This maneuver passed for a solution to a public relations problem in the early years of Mayor Rahm's Chicago. (DePaul also kicked in about $70 million to help pay for the arena.)

Before all was said and done, Rahm spent that $55 million in TIF money, originally intended for the arena, on a project at Navy Pier. How that's legal, I will never know.

Bottom line—when the b-ball arena finally opened in 2017, I declared I would never, ever go there—you know, like Rahm or DePaul or anyone else for that matter remotely cared.

But, alas, there I was for Monday's big event, ushered in by Maya Dukmasova, my Reader colleague. Maya said I had to go because . . . it's history! Plus, I had to write about it.

Man, the things I let those millennials talk me into. Also, I was thinking—you know, I paid for this thing, I might as well check it out.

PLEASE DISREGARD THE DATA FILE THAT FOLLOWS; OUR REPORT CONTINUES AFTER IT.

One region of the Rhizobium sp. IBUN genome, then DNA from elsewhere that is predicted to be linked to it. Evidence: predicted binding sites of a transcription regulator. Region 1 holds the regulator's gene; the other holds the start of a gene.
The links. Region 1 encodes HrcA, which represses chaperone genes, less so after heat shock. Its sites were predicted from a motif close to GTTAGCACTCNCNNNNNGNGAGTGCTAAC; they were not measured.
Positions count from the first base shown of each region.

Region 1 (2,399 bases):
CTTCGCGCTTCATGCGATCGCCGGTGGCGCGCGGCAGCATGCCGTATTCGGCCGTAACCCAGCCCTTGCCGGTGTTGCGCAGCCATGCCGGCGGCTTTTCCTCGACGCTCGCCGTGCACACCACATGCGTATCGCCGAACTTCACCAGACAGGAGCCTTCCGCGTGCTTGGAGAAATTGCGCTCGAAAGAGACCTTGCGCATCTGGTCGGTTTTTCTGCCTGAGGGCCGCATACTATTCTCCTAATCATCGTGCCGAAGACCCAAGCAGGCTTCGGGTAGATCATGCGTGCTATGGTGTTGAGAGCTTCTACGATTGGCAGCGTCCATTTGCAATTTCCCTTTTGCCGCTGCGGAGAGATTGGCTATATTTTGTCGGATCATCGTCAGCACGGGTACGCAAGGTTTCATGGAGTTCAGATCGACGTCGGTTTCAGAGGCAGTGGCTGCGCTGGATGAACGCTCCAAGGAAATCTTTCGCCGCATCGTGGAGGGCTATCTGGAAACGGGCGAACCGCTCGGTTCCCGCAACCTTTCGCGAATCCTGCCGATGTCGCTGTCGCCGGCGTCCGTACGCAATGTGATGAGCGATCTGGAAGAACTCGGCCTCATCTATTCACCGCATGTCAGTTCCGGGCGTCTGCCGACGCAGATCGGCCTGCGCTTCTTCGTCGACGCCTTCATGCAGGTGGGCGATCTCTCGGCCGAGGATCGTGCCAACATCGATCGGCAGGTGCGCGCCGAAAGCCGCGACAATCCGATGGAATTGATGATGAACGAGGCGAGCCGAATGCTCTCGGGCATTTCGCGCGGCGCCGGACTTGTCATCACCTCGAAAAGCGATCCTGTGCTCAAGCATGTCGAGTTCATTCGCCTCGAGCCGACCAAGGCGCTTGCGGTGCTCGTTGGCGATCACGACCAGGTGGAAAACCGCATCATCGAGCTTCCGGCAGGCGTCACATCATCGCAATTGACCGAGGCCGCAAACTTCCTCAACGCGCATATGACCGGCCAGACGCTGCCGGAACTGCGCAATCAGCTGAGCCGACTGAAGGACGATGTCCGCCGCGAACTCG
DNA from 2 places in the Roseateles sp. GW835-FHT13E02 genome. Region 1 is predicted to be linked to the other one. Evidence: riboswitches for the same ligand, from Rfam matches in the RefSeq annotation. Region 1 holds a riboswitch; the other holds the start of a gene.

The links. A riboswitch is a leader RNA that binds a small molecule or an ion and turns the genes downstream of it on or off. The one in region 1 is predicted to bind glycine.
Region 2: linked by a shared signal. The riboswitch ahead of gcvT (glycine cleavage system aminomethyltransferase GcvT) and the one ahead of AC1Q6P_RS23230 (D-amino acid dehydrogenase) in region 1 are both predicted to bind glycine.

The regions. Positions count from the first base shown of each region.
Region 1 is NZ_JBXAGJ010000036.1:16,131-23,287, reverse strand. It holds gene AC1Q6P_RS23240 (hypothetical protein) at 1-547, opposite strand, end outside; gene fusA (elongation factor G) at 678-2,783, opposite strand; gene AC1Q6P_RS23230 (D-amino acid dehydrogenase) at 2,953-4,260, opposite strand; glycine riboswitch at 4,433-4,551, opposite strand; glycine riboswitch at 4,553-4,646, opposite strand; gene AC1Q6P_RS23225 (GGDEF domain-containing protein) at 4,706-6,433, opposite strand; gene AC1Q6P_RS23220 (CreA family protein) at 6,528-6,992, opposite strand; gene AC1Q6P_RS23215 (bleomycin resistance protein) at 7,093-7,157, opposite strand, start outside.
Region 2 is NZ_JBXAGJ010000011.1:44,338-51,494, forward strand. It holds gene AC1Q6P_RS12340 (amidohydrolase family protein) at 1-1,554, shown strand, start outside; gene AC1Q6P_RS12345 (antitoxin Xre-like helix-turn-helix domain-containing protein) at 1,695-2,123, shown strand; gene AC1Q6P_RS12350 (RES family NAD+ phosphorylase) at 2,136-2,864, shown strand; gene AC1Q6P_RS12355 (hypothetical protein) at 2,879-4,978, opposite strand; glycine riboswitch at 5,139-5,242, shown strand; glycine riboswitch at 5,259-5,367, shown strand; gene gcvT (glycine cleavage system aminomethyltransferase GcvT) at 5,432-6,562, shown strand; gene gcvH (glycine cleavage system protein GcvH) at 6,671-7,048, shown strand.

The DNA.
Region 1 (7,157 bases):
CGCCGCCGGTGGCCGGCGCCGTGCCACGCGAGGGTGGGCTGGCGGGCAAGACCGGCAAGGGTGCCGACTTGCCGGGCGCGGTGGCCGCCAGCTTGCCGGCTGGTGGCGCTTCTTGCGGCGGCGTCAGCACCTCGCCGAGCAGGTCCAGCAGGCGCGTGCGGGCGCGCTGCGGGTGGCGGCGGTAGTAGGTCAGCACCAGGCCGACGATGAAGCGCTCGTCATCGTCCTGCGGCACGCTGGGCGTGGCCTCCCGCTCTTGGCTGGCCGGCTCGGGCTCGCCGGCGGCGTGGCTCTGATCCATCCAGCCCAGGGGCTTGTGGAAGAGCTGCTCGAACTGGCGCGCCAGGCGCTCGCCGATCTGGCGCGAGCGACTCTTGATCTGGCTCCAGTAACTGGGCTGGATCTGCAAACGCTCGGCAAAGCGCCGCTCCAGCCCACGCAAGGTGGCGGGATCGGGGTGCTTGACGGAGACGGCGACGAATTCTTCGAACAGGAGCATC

By chance, the Lightfoot press team put me on press row right next to Greg Hinz, my old poker-playing pal, who's a political columnist for Crain's Chicago Business.

Over the years, Greg and I have been on the opposite sides of several TIF debates. Generally speaking, I want the program abolished, while Greg is more of the I-never-met-a-downtown-TIF-deal-that-I-don't-love persuasion.

True to form, he started right in on me.

"Hey, Ben, how many articles did you write criticizing Rahm for using TIF funds for this?" he asked.

"A lot," I responded.

"Some irony in you being here for this."